GNU/Linux Distro Transplantation
GNU/Linux Distro Transplantation
David "DeMO" Martínez Oliveira

Not so long ago I had to configure a machine following some strict rules. It was pretty painful and, when I was done, I was asked to provide an image of the configured machine to some remote team to do some checks on it. The machine was installed in a 1 TB disk, so making and image and send it around will require quite some time (either to transfer the file or to wait for the post to deliver some physical storage device).
So I had to transplant that installation into a virtual machine, at the same time that I had to shrink it to try to fit the whole thing in a file as small as possible. Maybe just compressing the whole disk image will produce a similar result but, at that time, I didn't have enough disk space to extract the image, an I also had to deploy it on a HD which was different to the original... So I had to play GNU/Linux Distro Surgery.

Getting the data

So, the first step was to fetch all the data from the original machine. That was pretty easy. I just booted the machine with a Live distro (the original installation CD did the trick) and just create a tar file by partition.

This way I ensured there will not be any temporal file in the tar and also all the temporal filesystems will just be empty (i.e. /proc). I just dumped the data in a external USB device... It took a few Gb and it was definitely faster than DDing and compressing the whole disk.

I ended up with a file for the root file system, another for the home, and another for var... yes each one was in a separate partition.

First Transplantation

So, the first transplantation was into a virtual machine. I fired up VirtualBox and configured a pretty minimal machine with a hard-drive a bit bigger than the amount of data I extracted from the original installation.

Here, I went the easy way... just installed the base system using the system installation (yes it was an Ubuntu installation). I think this is not really needed but I didn't try to skip this step so I won't make assumptions here... maybe I update this post whenever I have a chance to test this.

Any way, I create the same number of partitions (but obviously smaller) and did a default installation. When it was done, I rebooted the machine using, again, the installation disk but this time I went into the live CD instead of running the installation program.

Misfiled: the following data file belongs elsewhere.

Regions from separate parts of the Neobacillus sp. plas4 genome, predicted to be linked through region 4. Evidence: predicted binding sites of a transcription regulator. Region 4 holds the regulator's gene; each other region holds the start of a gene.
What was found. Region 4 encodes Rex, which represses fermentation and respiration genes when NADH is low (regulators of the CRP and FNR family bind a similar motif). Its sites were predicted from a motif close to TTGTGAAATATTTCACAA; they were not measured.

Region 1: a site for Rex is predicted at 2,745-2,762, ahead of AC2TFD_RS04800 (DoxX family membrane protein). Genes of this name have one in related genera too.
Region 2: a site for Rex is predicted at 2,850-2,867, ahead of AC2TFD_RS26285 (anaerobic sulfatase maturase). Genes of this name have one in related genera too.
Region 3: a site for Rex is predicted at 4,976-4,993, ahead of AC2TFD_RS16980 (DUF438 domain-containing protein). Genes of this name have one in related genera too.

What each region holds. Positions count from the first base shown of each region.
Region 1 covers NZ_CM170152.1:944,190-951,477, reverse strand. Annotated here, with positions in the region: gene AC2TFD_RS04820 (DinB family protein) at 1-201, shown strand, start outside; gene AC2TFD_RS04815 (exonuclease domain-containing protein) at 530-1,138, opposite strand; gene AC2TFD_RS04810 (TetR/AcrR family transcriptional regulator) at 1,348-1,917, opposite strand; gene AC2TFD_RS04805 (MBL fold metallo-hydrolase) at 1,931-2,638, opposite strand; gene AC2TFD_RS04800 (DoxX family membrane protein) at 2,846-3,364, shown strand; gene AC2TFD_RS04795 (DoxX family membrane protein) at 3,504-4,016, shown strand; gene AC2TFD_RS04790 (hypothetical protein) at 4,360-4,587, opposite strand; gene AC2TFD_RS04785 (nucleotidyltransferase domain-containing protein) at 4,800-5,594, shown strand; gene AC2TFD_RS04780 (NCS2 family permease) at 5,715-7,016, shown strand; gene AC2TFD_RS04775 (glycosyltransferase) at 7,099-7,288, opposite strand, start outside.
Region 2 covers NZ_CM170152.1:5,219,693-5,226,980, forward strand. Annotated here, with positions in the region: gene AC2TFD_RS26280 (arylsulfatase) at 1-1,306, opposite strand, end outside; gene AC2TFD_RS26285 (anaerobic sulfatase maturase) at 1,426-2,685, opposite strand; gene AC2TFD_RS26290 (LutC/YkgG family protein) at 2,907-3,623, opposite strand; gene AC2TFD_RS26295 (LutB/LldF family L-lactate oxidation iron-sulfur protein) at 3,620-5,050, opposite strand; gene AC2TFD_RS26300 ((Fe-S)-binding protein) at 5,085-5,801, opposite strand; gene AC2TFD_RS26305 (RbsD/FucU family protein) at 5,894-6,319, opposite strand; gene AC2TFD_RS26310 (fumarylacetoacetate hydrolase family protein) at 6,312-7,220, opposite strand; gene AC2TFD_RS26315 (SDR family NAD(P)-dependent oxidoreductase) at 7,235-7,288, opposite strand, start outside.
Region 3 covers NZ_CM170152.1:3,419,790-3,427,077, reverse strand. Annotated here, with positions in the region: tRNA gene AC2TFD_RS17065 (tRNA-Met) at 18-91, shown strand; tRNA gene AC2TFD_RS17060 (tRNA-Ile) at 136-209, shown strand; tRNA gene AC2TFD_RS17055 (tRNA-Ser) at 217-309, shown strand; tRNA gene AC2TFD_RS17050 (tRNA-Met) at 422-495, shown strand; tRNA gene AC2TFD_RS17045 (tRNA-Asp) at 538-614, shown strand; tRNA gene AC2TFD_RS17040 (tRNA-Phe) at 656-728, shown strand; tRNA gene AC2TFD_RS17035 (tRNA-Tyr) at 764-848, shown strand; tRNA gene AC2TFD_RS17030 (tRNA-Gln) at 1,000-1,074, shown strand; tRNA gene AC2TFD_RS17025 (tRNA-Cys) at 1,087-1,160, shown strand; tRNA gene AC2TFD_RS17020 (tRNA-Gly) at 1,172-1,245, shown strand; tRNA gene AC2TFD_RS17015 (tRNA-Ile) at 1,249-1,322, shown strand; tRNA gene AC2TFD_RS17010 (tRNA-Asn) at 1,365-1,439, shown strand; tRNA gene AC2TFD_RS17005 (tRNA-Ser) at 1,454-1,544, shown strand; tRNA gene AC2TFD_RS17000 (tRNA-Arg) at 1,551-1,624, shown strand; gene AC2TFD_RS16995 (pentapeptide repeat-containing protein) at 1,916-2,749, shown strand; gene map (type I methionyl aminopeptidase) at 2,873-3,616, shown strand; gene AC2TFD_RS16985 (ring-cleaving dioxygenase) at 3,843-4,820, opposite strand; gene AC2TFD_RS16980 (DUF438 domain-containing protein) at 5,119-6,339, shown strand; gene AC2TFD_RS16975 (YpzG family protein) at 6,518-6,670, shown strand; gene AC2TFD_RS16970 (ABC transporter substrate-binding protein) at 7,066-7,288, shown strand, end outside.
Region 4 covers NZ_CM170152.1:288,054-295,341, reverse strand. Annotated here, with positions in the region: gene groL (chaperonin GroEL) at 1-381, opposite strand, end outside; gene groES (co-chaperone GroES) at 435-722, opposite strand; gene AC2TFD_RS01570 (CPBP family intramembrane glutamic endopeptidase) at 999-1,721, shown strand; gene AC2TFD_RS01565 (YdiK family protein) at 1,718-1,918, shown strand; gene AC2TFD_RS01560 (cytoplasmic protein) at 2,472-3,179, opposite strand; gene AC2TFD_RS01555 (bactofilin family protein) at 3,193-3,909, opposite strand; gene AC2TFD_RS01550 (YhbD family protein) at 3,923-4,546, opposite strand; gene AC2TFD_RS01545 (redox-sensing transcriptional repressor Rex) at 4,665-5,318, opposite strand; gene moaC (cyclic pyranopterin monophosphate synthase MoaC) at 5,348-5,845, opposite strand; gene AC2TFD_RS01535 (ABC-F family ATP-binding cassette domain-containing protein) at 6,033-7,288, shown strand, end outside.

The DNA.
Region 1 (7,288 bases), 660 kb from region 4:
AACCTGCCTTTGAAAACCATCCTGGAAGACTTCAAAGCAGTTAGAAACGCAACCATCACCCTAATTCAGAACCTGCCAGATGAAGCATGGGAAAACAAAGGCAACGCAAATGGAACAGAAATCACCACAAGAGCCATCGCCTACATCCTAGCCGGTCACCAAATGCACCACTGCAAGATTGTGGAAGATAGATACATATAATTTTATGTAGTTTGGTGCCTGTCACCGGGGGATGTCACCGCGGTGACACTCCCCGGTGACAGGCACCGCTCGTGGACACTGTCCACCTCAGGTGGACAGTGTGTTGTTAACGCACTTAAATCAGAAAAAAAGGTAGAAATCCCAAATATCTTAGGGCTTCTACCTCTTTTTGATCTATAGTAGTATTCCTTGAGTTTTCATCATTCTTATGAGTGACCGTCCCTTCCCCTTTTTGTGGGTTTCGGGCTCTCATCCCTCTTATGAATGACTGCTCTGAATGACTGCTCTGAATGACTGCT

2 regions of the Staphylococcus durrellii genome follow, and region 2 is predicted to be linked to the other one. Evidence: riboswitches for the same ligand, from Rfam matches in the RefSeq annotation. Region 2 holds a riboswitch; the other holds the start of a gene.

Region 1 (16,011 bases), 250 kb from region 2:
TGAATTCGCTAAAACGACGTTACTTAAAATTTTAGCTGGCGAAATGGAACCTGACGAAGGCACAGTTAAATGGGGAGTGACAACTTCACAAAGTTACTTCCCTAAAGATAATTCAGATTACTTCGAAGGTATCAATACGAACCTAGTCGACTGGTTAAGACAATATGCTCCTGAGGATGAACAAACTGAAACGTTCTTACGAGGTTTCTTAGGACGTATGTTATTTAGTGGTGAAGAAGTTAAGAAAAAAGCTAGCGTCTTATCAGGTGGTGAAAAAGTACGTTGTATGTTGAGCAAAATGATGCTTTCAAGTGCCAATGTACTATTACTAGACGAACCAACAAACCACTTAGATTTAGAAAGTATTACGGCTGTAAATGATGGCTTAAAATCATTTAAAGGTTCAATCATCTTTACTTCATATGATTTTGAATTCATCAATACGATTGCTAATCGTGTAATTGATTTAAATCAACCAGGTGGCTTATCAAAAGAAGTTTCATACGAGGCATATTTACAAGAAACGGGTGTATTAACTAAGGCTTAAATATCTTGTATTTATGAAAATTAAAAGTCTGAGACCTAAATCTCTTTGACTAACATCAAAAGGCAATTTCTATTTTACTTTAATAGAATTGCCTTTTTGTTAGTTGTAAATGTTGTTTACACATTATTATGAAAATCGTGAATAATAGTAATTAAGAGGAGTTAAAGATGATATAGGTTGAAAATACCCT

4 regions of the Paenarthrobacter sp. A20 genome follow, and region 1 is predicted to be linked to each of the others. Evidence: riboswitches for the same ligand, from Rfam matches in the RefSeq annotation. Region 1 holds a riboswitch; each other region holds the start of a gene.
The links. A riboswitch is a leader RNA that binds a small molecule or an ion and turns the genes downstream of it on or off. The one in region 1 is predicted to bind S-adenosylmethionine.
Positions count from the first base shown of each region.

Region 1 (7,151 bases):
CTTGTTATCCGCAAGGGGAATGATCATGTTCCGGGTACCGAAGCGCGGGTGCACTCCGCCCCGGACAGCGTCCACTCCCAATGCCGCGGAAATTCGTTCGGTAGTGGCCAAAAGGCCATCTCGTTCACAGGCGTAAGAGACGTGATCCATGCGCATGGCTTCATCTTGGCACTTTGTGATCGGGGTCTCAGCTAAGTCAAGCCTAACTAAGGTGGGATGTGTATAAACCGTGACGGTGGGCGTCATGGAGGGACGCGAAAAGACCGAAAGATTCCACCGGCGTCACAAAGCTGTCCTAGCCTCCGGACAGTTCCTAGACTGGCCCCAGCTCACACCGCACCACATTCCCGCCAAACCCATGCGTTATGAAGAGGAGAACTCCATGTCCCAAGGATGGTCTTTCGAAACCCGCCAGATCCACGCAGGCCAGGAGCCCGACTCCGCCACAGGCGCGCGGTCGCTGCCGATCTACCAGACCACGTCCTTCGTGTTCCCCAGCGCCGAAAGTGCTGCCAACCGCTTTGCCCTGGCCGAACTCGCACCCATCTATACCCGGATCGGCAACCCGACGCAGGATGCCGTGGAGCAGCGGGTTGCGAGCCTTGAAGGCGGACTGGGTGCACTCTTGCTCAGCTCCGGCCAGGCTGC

Once there I just had to uncompress the tar files I got from the original computer into the virtual machine hard drive. Each one on its partition.

Fixing the Booting

Now that all the files are in the right place we just need to fix the boot. This requires two simple steps:
  • Update the /etc/fstab file.
    As we have just uncompressed the original files, the fstab file contains the block device ids of the original disk. We have to edit the file and substitute each partition id with its new value. To figure out the new ids use the blkid (run it with sudo).

  • Re install grub.

Let's see in detail how to reinstall grub.

Reinstalling grub

In order to re-install grub we have to... let's say.. cold boot our new filesystem... yes that think called chroot. So we just follow the standard process... mount the temporal file system required to run the system and just chroot into the disk.

# mount -o bind /proc /path_to_new_root/proc
# mount -o bind /dev /path_to_new_root/dev
# mount -o bind /sys /path_to_new_root/sys
# chroot /path_to_new_root/proc

That's it. You may want to also bind /dev/pty but I didn't really need it. Once you are in the chroot environment you can just install grub normally.

# grub-install /dev/sda
# update-grub

For the virtual machine /dev/sda was the right disk. If you are using a different configuration you may need to use a different device.

With this last step I could just reboot the virtual machine and a replica of my original installation popped-up.

The second Transplantation

Eventually the original machine was delivery and, at some point I had to re-configure a new one... so it was surgery time again. The process I followed was exactly the same, but on a real machine instead of on a virtual machine. So, I do not really know what I have even added a section for saying this.

Oh yes!. I remember. For some reason my partition table got corrupted. I have no idea why. My guess is that I made some stupid mistake that I haven't even noticed. Anyway, the point is that, my first attempt to boot the machine failed with a scary The Partition Table is Corrupt.

There are many pages with instructions on the Internet explaining how to fix the problem and restore the partition table. In my case the situation was a bit strange. I could list the partitions in the disk using fdisk. Everything looked fine, but the computer couldn't boot directly from the hard drive. So, in case it may be useful for you, this is what I did:

  • I booted again into a Live-CD session
  • Launched cfdisk against the disk
    # cfdisk /dev/sda

  • The partitions were all there so I just chose the Write option in the menu and write the partition table back to the disk
  • Reboot and everything was fine

Skipping The Installation

As a final note, I was running a complete installation of the system just to override all the files a few minutes later. Installing a base distro nowadays does not take too long but it doesn't seem to be the most efficient way to proceed.

In theory, and I have to say that I haven't tested this but there is no reason why it shouldn't work, we can just create the partitions using fdisk or cfdisk from the Live session and immediately proceed with the copying of files and re-installation of grub.

So, this is it. Nothing really special but it may be useful for some other people and also for me to refresh things in the future!

Header Image Credits: Jon Butterworth

Tu publicidad aquí :)